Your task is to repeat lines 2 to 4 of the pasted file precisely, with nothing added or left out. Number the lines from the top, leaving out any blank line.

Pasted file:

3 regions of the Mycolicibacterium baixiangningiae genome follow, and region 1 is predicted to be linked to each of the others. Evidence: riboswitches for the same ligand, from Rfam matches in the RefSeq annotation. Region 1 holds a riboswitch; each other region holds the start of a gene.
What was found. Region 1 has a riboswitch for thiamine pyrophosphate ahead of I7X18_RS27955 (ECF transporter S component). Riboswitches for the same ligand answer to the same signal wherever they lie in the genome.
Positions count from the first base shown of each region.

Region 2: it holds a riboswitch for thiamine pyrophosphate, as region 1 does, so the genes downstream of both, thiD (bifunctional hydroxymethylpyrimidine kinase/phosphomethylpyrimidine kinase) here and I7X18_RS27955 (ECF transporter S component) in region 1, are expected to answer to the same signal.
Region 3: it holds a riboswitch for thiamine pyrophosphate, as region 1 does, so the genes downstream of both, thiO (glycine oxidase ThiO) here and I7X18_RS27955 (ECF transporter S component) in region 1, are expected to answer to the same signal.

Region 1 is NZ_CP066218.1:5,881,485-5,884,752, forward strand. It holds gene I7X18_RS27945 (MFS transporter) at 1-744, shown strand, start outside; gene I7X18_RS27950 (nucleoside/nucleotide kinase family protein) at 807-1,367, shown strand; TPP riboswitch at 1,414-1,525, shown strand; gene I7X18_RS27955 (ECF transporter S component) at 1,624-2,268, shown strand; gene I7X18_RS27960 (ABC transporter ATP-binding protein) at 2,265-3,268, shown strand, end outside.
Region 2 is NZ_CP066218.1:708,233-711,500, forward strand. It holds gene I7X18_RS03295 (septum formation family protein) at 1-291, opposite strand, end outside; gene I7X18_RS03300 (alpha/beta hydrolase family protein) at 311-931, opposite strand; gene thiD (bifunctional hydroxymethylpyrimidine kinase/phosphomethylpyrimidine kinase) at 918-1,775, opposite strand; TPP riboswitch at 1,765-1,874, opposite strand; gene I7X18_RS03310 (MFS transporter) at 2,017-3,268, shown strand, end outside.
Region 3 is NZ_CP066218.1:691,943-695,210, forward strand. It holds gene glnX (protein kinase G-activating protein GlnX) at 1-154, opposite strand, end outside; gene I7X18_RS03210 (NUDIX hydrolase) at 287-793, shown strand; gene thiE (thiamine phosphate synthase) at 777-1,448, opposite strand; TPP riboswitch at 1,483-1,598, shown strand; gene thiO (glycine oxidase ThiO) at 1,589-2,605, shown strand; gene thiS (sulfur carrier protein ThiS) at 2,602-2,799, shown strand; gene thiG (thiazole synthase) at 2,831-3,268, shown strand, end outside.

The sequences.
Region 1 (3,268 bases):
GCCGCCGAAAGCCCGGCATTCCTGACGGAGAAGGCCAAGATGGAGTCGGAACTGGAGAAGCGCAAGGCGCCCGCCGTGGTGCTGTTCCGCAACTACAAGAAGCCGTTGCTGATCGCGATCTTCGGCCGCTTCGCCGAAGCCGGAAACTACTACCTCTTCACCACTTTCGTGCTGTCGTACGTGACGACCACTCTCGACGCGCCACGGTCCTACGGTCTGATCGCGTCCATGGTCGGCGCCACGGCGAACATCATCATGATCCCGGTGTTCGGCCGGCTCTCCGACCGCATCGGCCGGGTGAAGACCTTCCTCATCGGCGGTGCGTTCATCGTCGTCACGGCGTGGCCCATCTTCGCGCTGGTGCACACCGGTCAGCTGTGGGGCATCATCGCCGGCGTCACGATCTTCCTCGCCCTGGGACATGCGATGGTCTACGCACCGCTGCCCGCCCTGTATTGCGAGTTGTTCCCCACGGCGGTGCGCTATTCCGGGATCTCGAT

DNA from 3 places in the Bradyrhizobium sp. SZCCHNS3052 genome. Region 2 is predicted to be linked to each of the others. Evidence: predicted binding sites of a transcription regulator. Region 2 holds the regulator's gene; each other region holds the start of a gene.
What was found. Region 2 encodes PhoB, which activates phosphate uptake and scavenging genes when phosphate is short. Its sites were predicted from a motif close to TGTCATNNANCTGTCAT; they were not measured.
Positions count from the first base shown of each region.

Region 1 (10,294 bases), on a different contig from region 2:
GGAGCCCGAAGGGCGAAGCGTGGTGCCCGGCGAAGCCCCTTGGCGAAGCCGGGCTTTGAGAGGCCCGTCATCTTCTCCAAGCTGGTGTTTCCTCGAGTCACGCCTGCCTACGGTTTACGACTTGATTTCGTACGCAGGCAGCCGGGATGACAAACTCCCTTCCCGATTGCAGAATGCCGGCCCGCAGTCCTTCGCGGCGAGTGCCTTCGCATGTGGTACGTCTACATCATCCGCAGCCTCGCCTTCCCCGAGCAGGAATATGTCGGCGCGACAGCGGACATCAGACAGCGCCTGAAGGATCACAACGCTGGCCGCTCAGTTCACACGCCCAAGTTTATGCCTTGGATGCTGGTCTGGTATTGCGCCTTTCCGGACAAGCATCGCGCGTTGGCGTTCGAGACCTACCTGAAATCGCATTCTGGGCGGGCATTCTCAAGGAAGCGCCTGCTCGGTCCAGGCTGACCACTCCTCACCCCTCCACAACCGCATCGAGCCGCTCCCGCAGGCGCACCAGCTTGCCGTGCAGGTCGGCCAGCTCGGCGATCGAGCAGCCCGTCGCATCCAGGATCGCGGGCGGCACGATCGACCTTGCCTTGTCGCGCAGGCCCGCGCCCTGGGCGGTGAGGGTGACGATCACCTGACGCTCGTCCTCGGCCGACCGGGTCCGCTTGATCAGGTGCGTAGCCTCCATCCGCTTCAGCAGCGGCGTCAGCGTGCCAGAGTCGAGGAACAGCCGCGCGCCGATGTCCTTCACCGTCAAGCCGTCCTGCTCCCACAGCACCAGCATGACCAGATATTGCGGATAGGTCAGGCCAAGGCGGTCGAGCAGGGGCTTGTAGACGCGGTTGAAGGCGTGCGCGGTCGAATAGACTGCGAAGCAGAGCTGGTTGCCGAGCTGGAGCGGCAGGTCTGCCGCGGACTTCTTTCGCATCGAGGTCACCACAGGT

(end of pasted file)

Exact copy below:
What was found. Region 1 has a riboswitch for thiamine pyrophosphate ahead of I7X18_RS27955 (ECF transporter S component). Riboswitches for the same ligand answer to the same signal wherever they lie in the genome.
Positions count from the first base shown of each region.

Region 2: it holds a riboswitch for thiamine pyrophosphate, as region 1 does, so the genes downstream of both, thiD (bifunctional hydroxymethylpyrimidine kinase/phosphomethylpyrimidine kinase) here and I7X18_RS27955 (ECF transporter S component) in region 1, are expected to answer to the same signal.